Psalm 37 and believers begging bread

Status
Not open for further replies.

Irenaeus

Puritan Board Freshman
When I was a child, a fellow church member said, in my hearing, that beggars were not believers because Scripture said that believers would never beg bread. I believe, in hindsight, that he was referring to Psalm 37 - "nor have I seen the righteous begging bread".

That remark, directed to someone who was asking for advice about interacting with mendicants who asked for help, has always stuck with me. Has anyone else heard this line of reasoning, and is that a sound Biblical warrant for such a blanket statement about panhandlers and vagrants?
 

NaphtaliPress

Administrator
Staff member
When I was a child, a fellow church member said, in my hearing, that beggars were not believers because Scripture said that believers would never beg bread. I believe, in hindsight, that he was referring to Psalm 37 - "nor have I seen the righteous begging bread".

That remark, directed to someone who was asking for advice about interacting with mendicants who asked for help, has always stuck with me. Has anyone else heard this line of reasoning, and is that a sound Biblical warrant for such a blanket statement about panhandlers and vagrants?
The Lord Jesus didn't seem to think so, whether you think the parable is fact or an illustration. Luke 16:22.
 

VictorBravo

Administrator
Staff member
I guess the first thought I have is why would one worry about their perceived status as believers? If they really are in need (which takes discernment), give them what you can. Mayhap it leads to a discussion on the grace of God.

Or walk away. But remember the Samaritan and contemplate what is best to do.
 

Jerusalem Blade

Puritan Board Post-Graduate
And then there is Romans 8:35: "Who shall separate us from the love of Christ? shall tribulation, or distress, or persecution, or famine, or nakedness, or peril, or sword?" There do come hard times upon those who remain faithful to Christ amidst hostile communities – and who would fault a parent or children begging so as to feed loved ones and themselves?
 

Andrew35

Puritan Board Sophomore
When I was a child, a fellow church member said, in my hearing, that beggars were not believers because Scripture said that believers would never beg bread. I believe, in hindsight, that he was referring to Psalm 37 - "nor have I seen the righteous begging bread".

That remark, directed to someone who was asking for advice about interacting with mendicants who asked for help, has always stuck with me. Has anyone else heard this line of reasoning, and is that a sound Biblical warrant for such a blanket statement about panhandlers and vagrants?
Certainly not a blanket statement. But there's definitely wisdom in the Psalm.

I knew some Christian people in an East Asian country who had been reduced to begging temporarily before their situation improved. We wanted to know how we could help all the people we saw begging on the streets. They said the majority of people begging on the streets weren't even legitimate beggars, let alone righteous. And it was almost impossible to tell who really needed the help and who was just racketeering.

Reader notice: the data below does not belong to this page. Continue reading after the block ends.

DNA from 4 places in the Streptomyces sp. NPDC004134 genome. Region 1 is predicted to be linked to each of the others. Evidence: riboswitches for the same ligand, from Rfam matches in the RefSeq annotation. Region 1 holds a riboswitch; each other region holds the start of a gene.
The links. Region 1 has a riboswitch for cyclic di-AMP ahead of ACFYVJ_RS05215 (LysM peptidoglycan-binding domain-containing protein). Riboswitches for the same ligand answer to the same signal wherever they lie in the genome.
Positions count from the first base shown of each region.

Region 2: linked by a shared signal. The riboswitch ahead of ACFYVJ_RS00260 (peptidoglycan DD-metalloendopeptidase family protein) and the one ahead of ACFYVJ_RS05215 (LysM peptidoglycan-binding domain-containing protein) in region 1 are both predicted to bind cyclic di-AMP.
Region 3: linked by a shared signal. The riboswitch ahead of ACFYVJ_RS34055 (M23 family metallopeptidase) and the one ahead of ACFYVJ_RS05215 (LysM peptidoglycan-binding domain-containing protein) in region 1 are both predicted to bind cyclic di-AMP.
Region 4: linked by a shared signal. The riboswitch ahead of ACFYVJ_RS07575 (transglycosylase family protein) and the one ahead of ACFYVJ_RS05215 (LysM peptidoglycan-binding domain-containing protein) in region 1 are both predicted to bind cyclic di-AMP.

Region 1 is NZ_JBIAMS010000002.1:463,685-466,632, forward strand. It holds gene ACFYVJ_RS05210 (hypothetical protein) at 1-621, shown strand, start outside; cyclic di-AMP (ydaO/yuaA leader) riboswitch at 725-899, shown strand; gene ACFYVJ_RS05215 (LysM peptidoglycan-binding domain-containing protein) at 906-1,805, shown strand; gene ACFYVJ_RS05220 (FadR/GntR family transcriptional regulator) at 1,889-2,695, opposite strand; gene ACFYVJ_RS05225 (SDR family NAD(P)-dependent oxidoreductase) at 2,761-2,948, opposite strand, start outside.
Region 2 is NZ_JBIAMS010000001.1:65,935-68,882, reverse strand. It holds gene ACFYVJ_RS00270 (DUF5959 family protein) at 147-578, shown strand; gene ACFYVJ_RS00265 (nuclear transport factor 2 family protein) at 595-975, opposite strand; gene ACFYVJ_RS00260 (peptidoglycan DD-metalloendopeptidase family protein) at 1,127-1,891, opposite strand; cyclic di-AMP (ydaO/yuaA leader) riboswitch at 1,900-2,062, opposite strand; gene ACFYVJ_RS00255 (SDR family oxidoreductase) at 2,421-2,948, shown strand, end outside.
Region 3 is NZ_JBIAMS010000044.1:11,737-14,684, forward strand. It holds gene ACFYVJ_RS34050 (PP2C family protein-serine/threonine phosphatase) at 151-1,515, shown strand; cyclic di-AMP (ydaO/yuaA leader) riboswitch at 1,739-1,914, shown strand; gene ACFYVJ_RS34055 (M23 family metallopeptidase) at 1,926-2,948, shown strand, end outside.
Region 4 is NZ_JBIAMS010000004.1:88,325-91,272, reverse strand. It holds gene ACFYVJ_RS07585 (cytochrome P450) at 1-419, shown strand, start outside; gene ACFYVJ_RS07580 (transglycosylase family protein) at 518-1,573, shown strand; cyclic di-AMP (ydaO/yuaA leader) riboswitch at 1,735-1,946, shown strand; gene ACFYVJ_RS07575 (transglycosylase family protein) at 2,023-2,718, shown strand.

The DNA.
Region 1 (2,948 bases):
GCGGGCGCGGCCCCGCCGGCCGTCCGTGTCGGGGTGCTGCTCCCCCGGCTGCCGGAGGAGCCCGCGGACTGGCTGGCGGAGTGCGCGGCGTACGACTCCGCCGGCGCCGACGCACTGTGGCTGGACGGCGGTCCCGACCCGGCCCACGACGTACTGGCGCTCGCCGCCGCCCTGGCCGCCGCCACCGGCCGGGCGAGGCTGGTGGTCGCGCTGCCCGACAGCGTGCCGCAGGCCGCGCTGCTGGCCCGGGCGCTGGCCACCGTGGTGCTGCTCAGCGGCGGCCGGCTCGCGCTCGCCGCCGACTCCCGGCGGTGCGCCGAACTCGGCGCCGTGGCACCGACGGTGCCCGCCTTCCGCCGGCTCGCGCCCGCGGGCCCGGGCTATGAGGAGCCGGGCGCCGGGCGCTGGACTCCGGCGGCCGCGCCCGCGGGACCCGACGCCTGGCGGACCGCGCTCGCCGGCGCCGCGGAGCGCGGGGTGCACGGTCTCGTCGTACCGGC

That always made me wonder about the scale of fraud involved in the begging, umm... "trade."
 

Pergamum

Ordinary Guy (TM)
If a person is begging for bread they must not be Christian. What a way to condemn the poor and hungry.

In the jungle I regularly met evangelists who were half-starved and even out of food totally. But Americans are, on average, grossly obese, so we must be more blessed.

It is very common to blame the poor and the sick for their own horrid conditions. This is a double injury, adding the pain of poverty with the pain of being judged for one's predicament. Lord, have mercy on our hard hearts. I don't see Jesus doing this in the New Testament. Lazarus was taken to the bosom of Abraham while the rich man begged for water in hades.
 

Irenaeus

Puritan Board Freshman
Certainly not a blanket statement. But there's definitely wisdom in the Psalm.

I knew some Christian people in an East Asian country who had been reduced to begging temporarily before their situation improved. We wanted to know how we could help all the people we saw begging on the streets. They said the majority of people begging on the streets weren't even legitimate beggars, let alone righteous. And it was almost impossible to tell who really needed the help and who was just racketeering.

That always made me wonder about the scale of fraud involved in the begging, umm... "trade."
Good thoughts, and certainly something that would apply to begging in the US as well, where most begging is indeed suspect and we are encouraged not to enable the beggar by giving cash but instead to find other ways to minister and help. (On my part, I will frequently offer to purchase some food, and it's surprising how many times the offer is refused!) Still, though, it's a leap from that to a blanket statement that anyone who begs is not a believer. I don't see how the text supports such a leap.

One part of the OP that hasn't yet been addressed is whether anyone else has heard this verse used this way. Just wondering if this was a one-off remark or if there are actually people who interpret the verse in that manner.
 
Status
Not open for further replies.
Top